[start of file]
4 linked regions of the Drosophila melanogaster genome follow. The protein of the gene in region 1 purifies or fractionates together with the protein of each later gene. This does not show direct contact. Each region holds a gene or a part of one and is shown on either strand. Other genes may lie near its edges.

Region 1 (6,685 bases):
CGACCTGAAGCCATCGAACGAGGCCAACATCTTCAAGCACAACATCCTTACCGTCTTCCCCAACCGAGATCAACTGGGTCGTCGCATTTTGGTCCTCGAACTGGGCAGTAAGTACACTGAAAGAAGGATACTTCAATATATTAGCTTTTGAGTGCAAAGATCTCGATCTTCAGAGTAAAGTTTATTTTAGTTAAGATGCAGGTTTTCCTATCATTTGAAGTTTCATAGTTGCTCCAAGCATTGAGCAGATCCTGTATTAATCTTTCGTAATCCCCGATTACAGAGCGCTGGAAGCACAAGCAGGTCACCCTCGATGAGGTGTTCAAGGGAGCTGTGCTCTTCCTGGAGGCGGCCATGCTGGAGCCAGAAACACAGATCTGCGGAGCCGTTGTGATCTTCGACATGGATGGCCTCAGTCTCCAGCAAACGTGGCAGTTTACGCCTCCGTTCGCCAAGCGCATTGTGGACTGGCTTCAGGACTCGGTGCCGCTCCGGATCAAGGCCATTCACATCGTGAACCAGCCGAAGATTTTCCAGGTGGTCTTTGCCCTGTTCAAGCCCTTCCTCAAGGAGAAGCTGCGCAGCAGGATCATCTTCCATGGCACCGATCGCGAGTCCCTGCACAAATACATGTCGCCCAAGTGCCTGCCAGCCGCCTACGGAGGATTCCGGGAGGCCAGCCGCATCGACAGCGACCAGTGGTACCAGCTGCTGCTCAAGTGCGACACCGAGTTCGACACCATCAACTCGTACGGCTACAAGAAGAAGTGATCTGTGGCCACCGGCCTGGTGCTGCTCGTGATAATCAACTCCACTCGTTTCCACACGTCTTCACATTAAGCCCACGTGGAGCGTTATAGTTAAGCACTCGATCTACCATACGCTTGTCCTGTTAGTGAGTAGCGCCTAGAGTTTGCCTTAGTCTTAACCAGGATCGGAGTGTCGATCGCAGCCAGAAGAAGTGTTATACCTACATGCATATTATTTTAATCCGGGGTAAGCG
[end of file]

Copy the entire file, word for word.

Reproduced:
4 linked regions of the Drosophila melanogaster genome follow. The protein of the gene in region 1 purifies or fractionates together with the protein of each later gene. This does not show direct contact. Each region holds a gene or a part of one and is shown on either strand. Other genes may lie near its edges.

Region 1 (6,685 bases):
CGACCTGAAGCCATCGAACGAGGCCAACATCTTCAAGCACAACATCCTTACCGTCTTCCCCAACCGAGATCAACTGGGTCGTCGCATTTTGGTCCTCGAACTGGGCAGTAAGTACACTGAAAGAAGGATACTTCAATATATTAGCTTTTGAGTGCAAAGATCTCGATCTTCAGAGTAAAGTTTATTTTAGTTAAGATGCAGGTTTTCCTATCATTTGAAGTTTCATAGTTGCTCCAAGCATTGAGCAGATCCTGTATTAATCTTTCGTAATCCCCGATTACAGAGCGCTGGAAGCACAAGCAGGTCACCCTCGATGAGGTGTTCAAGGGAGCTGTGCTCTTCCTGGAGGCGGCCATGCTGGAGCCAGAAACACAGATCTGCGGAGCCGTTGTGATCTTCGACATGGATGGCCTCAGTCTCCAGCAAACGTGGCAGTTTACGCCTCCGTTCGCCAAGCGCATTGTGGACTGGCTTCAGGACTCGGTGCCGCTCCGGATCAAGGCCATTCACATCGTGAACCAGCCGAAGATTTTCCAGGTGGTCTTTGCCCTGTTCAAGCCCTTCCTCAAGGAGAAGCTGCGCAGCAGGATCATCTTCCATGGCACCGATCGCGAGTCCCTGCACAAATACATGTCGCCCAAGTGCCTGCCAGCCGCCTACGGAGGATTCCGGGAGGCCAGCCGCATCGACAGCGACCAGTGGTACCAGCTGCTGCTCAAGTGCGACACCGAGTTCGACACCATCAACTCGTACGGCTACAAGAAGAAGTGATCTGTGGCCACCGGCCTGGTGCTGCTCGTGATAATCAACTCCACTCGTTTCCACACGTCTTCACATTAAGCCCACGTGGAGCGTTATAGTTAAGCACTCGATCTACCATACGCTTGTCCTGTTAGTGAGTAGCGCCTAGAGTTTGCCTTAGTCTTAACCAGGATCGGAGTGTCGATCGCAGCCAGAAGAAGTGTTATACCTACATGCATATTATTTTAATCCGGGGTAAGCG